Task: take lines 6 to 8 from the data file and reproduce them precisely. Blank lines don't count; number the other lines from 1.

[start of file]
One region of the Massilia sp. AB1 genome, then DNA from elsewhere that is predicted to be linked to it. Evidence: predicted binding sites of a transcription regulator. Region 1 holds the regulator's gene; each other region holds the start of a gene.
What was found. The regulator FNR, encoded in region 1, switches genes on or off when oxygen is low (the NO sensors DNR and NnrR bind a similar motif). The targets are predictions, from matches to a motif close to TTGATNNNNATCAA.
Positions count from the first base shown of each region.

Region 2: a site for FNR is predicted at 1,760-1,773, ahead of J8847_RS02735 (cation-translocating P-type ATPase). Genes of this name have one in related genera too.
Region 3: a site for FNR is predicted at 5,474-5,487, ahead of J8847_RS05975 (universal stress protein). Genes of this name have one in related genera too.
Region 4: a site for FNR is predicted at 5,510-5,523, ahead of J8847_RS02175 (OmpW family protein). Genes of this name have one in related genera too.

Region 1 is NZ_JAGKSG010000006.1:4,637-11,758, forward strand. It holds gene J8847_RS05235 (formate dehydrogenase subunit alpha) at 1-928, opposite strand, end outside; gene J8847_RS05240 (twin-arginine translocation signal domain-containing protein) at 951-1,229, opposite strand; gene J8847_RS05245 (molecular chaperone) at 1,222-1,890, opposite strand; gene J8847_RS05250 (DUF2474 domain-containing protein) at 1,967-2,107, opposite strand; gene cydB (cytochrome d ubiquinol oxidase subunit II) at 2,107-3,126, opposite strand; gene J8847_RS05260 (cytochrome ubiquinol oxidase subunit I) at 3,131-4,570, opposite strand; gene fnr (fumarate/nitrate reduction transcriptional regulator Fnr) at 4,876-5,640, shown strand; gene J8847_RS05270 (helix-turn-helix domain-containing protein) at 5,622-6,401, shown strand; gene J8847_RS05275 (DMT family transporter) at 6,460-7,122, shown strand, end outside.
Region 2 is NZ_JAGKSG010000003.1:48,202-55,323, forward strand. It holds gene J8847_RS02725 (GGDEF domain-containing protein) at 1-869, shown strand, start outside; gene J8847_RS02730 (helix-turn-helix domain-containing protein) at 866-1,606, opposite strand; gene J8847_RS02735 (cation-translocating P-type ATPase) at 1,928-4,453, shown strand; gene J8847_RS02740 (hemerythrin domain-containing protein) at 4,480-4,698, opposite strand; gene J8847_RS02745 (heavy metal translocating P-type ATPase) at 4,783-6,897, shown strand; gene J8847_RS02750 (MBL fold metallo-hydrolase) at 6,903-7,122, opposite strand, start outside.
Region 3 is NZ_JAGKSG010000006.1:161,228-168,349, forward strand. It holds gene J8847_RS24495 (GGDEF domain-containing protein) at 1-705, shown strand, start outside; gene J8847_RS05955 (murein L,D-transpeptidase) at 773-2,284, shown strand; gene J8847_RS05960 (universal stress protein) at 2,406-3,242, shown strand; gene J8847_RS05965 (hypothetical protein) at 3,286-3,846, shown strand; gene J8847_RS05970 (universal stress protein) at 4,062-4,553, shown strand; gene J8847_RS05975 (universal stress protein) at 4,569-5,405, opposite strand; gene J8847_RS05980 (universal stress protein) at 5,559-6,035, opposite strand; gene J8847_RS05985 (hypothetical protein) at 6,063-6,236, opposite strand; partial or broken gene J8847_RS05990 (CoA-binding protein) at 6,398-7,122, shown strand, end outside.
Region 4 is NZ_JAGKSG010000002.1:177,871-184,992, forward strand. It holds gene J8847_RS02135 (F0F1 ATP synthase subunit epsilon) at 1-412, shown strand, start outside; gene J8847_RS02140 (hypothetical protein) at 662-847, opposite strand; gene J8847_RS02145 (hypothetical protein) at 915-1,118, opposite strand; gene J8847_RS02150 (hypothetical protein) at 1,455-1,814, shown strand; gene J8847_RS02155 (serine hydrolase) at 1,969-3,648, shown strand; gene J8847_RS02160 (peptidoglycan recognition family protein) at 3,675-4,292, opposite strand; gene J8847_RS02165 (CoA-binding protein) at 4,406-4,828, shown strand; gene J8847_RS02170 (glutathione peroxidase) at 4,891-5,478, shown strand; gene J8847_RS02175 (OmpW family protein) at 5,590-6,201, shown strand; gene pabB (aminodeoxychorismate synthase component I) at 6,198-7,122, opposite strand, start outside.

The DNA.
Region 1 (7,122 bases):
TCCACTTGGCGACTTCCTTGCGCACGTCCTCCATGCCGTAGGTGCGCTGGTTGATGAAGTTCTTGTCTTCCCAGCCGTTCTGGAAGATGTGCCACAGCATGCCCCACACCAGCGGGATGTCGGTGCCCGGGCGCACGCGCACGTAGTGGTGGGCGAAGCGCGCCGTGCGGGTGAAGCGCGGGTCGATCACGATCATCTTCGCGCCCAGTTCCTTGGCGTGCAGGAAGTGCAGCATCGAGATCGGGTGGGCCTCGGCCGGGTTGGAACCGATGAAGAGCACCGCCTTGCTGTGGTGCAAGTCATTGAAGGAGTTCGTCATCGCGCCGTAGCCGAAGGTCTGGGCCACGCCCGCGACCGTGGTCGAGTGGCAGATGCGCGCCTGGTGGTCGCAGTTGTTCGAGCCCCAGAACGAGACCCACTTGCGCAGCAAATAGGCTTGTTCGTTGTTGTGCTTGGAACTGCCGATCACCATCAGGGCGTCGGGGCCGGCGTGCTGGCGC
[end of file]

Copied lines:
Region 4: a site for FNR is predicted at 5,510-5,523, ahead of J8847_RS02175 (OmpW family protein). Genes of this name have one in related genera too.

Region 1 is NZ_JAGKSG010000006.1:4,637-11,758, forward strand. It holds gene J8847_RS05235 (formate dehydrogenase subunit alpha) at 1-928, opposite strand, end outside; gene J8847_RS05240 (twin-arginine translocation signal domain-containing protein) at 951-1,229, opposite strand; gene J8847_RS05245 (molecular chaperone) at 1,222-1,890, opposite strand; gene J8847_RS05250 (DUF2474 domain-containing protein) at 1,967-2,107, opposite strand; gene cydB (cytochrome d ubiquinol oxidase subunit II) at 2,107-3,126, opposite strand; gene J8847_RS05260 (cytochrome ubiquinol oxidase subunit I) at 3,131-4,570, opposite strand; gene fnr (fumarate/nitrate reduction transcriptional regulator Fnr) at 4,876-5,640, shown strand; gene J8847_RS05270 (helix-turn-helix domain-containing protein) at 5,622-6,401, shown strand; gene J8847_RS05275 (DMT family transporter) at 6,460-7,122, shown strand, end outside.
Region 2 is NZ_JAGKSG010000003.1:48,202-55,323, forward strand. It holds gene J8847_RS02725 (GGDEF domain-containing protein) at 1-869, shown strand, start outside; gene J8847_RS02730 (helix-turn-helix domain-containing protein) at 866-1,606, opposite strand; gene J8847_RS02735 (cation-translocating P-type ATPase) at 1,928-4,453, shown strand; gene J8847_RS02740 (hemerythrin domain-containing protein) at 4,480-4,698, opposite strand; gene J8847_RS02745 (heavy metal translocating P-type ATPase) at 4,783-6,897, shown strand; gene J8847_RS02750 (MBL fold metallo-hydrolase) at 6,903-7,122, opposite strand, start outside.